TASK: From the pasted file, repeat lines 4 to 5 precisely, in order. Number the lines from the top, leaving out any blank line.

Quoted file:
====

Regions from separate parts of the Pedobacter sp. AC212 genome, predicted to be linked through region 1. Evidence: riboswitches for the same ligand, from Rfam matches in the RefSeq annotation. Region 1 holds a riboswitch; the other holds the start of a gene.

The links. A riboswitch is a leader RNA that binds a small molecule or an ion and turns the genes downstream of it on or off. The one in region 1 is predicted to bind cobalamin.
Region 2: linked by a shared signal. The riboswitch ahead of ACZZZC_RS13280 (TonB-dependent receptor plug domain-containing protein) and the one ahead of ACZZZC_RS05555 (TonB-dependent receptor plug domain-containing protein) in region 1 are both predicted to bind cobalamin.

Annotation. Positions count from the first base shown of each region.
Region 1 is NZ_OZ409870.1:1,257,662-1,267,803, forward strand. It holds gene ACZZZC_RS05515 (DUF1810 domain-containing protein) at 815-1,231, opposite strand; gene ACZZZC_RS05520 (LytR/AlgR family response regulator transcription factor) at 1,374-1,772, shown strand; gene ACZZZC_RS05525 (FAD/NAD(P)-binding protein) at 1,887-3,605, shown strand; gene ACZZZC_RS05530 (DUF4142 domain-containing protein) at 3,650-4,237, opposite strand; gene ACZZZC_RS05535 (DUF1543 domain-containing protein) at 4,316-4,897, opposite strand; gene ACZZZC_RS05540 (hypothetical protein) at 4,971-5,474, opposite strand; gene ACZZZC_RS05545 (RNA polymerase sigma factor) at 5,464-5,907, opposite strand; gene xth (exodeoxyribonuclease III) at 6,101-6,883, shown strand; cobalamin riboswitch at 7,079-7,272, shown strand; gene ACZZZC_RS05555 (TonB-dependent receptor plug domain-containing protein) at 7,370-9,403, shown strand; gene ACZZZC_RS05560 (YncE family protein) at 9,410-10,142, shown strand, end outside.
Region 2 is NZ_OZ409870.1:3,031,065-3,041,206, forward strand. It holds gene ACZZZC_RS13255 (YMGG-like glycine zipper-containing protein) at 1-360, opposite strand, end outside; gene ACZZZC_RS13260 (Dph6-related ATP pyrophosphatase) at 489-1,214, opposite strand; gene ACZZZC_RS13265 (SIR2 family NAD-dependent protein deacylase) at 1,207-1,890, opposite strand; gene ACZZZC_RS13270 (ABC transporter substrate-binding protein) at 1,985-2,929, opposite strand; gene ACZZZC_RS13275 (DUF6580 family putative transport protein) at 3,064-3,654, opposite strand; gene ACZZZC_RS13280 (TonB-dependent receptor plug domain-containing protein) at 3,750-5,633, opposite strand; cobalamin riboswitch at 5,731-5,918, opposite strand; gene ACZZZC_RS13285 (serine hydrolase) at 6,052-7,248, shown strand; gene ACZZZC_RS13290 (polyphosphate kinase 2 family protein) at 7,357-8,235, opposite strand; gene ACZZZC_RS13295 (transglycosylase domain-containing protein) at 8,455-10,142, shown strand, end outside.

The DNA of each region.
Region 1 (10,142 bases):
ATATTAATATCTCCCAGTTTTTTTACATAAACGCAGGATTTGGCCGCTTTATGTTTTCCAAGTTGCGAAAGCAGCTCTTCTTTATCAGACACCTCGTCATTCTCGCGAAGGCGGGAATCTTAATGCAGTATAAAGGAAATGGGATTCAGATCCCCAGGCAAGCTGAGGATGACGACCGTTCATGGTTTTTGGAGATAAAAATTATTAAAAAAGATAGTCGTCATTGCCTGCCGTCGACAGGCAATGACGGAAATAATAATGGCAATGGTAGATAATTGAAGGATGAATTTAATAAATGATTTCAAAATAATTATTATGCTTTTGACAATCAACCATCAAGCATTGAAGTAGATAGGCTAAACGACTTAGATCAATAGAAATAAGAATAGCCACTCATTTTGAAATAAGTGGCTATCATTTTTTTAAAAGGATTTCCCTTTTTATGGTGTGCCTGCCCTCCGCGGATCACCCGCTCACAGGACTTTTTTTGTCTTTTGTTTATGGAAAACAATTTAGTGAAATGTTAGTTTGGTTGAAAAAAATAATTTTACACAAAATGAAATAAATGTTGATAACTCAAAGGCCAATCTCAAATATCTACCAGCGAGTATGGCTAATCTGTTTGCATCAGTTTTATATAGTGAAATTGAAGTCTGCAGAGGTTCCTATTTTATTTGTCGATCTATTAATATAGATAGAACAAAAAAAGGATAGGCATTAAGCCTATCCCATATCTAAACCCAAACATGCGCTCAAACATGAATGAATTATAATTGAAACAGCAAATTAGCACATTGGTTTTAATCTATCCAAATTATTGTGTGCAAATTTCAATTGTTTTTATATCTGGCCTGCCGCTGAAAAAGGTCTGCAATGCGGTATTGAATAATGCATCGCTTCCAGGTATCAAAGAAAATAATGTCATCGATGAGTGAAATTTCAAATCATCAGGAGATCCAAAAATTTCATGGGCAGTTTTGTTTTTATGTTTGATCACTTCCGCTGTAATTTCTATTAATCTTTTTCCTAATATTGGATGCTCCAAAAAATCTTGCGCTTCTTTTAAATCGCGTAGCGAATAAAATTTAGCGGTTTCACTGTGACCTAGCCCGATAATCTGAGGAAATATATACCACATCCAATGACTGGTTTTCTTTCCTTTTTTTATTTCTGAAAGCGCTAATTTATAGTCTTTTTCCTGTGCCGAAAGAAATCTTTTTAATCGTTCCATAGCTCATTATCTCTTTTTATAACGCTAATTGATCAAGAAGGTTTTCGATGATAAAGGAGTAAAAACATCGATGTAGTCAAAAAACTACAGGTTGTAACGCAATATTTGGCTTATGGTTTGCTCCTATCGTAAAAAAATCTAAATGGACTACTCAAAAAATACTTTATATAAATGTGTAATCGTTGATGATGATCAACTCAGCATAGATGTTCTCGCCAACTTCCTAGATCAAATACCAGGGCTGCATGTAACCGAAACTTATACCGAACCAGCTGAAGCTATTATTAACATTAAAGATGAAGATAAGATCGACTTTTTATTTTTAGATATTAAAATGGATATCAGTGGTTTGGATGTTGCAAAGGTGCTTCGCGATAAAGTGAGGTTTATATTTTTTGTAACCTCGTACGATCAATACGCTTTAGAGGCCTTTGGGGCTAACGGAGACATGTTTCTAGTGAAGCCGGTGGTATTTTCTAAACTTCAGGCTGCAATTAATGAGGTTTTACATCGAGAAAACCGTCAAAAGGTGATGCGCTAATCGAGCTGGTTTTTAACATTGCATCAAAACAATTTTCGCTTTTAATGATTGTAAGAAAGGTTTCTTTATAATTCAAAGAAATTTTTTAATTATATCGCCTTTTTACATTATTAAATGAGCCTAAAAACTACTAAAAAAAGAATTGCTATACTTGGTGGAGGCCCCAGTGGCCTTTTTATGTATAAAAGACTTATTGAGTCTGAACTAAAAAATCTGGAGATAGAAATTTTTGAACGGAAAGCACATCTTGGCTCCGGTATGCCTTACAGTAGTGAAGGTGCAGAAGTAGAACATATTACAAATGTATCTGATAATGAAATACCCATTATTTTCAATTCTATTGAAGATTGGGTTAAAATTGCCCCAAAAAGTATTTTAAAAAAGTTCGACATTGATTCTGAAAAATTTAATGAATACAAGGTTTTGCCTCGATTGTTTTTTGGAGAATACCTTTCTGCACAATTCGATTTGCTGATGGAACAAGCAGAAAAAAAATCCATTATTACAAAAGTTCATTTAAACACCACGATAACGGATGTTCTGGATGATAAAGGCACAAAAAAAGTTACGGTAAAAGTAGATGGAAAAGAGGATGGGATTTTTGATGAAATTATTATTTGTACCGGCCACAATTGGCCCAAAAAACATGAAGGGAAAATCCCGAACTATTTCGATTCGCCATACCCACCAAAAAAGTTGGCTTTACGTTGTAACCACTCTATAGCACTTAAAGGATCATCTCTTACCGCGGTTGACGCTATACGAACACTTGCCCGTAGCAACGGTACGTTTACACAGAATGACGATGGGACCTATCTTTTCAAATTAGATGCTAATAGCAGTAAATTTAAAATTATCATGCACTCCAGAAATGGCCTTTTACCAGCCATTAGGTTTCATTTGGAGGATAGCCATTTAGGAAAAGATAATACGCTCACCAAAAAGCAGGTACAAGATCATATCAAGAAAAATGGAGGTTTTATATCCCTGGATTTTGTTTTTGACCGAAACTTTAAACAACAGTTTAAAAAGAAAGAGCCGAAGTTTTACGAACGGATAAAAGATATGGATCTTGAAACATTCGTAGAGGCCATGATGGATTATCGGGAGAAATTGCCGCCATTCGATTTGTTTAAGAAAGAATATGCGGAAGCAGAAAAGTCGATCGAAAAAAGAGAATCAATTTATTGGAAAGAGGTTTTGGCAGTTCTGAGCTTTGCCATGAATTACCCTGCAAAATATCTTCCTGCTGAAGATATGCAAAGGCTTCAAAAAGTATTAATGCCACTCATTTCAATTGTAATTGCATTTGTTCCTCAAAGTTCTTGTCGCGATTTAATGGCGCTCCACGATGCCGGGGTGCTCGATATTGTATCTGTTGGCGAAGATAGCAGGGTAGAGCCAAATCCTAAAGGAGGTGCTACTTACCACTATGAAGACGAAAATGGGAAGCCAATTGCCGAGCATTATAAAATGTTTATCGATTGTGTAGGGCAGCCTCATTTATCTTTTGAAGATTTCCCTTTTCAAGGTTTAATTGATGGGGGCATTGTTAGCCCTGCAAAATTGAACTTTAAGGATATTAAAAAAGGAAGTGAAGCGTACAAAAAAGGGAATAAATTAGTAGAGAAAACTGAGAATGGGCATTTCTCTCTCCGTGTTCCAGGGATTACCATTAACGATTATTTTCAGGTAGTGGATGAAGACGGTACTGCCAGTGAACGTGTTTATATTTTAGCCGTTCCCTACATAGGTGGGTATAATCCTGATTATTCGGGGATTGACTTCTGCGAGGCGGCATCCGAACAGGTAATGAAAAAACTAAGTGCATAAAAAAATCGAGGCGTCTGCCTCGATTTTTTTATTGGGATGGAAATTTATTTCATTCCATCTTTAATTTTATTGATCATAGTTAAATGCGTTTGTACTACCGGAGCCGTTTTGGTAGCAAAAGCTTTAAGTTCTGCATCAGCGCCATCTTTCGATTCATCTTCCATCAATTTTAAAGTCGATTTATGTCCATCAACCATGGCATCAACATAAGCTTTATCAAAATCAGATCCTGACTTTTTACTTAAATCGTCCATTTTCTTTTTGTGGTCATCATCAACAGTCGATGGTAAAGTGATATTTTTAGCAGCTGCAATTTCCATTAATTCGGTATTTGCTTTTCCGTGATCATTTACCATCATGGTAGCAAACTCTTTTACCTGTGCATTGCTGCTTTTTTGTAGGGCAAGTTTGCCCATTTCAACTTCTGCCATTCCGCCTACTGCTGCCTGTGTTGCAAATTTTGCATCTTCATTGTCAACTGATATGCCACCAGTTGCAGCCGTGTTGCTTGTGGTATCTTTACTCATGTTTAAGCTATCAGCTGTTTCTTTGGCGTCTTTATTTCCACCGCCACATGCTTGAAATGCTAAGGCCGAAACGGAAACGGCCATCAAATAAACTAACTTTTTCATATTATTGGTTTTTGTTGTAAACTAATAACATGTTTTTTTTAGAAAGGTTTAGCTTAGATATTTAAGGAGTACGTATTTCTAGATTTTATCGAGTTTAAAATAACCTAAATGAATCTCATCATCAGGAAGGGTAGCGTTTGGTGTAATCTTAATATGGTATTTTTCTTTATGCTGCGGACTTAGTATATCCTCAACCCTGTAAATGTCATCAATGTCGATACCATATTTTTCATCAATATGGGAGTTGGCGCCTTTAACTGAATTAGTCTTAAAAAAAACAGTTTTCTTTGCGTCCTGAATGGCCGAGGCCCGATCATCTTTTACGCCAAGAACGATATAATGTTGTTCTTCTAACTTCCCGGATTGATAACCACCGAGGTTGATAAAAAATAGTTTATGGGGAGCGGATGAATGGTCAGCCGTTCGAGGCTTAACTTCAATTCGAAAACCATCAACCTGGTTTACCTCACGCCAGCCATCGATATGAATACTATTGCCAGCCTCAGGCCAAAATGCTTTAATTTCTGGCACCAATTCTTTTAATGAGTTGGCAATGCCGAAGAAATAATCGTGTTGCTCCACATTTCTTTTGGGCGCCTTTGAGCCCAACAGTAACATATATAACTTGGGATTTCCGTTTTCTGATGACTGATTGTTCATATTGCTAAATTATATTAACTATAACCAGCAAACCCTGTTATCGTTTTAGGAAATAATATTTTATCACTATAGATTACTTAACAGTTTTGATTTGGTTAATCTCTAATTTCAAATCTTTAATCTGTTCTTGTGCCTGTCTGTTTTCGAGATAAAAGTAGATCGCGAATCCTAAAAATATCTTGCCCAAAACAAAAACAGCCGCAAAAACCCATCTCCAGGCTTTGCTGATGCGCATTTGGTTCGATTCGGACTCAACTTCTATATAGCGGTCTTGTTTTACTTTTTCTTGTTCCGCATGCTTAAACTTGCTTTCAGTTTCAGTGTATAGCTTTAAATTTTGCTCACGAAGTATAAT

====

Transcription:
Annotation. Positions count from the first base shown of each region.
Region 1 is NZ_OZ409870.1:1,257,662-1,267,803, forward strand. It holds gene ACZZZC_RS05515 (DUF1810 domain-containing protein) at 815-1,231, opposite strand; gene ACZZZC_RS05520 (LytR/AlgR family response regulator transcription factor) at 1,374-1,772, shown strand; gene ACZZZC_RS05525 (FAD/NAD(P)-binding protein) at 1,887-3,605, shown strand; gene ACZZZC_RS05530 (DUF4142 domain-containing protein) at 3,650-4,237, opposite strand; gene ACZZZC_RS05535 (DUF1543 domain-containing protein) at 4,316-4,897, opposite strand; gene ACZZZC_RS05540 (hypothetical protein) at 4,971-5,474, opposite strand; gene ACZZZC_RS05545 (RNA polymerase sigma factor) at 5,464-5,907, opposite strand; gene xth (exodeoxyribonuclease III) at 6,101-6,883, shown strand; cobalamin riboswitch at 7,079-7,272, shown strand; gene ACZZZC_RS05555 (TonB-dependent receptor plug domain-containing protein) at 7,370-9,403, shown strand; gene ACZZZC_RS05560 (YncE family protein) at 9,410-10,142, shown strand, end outside.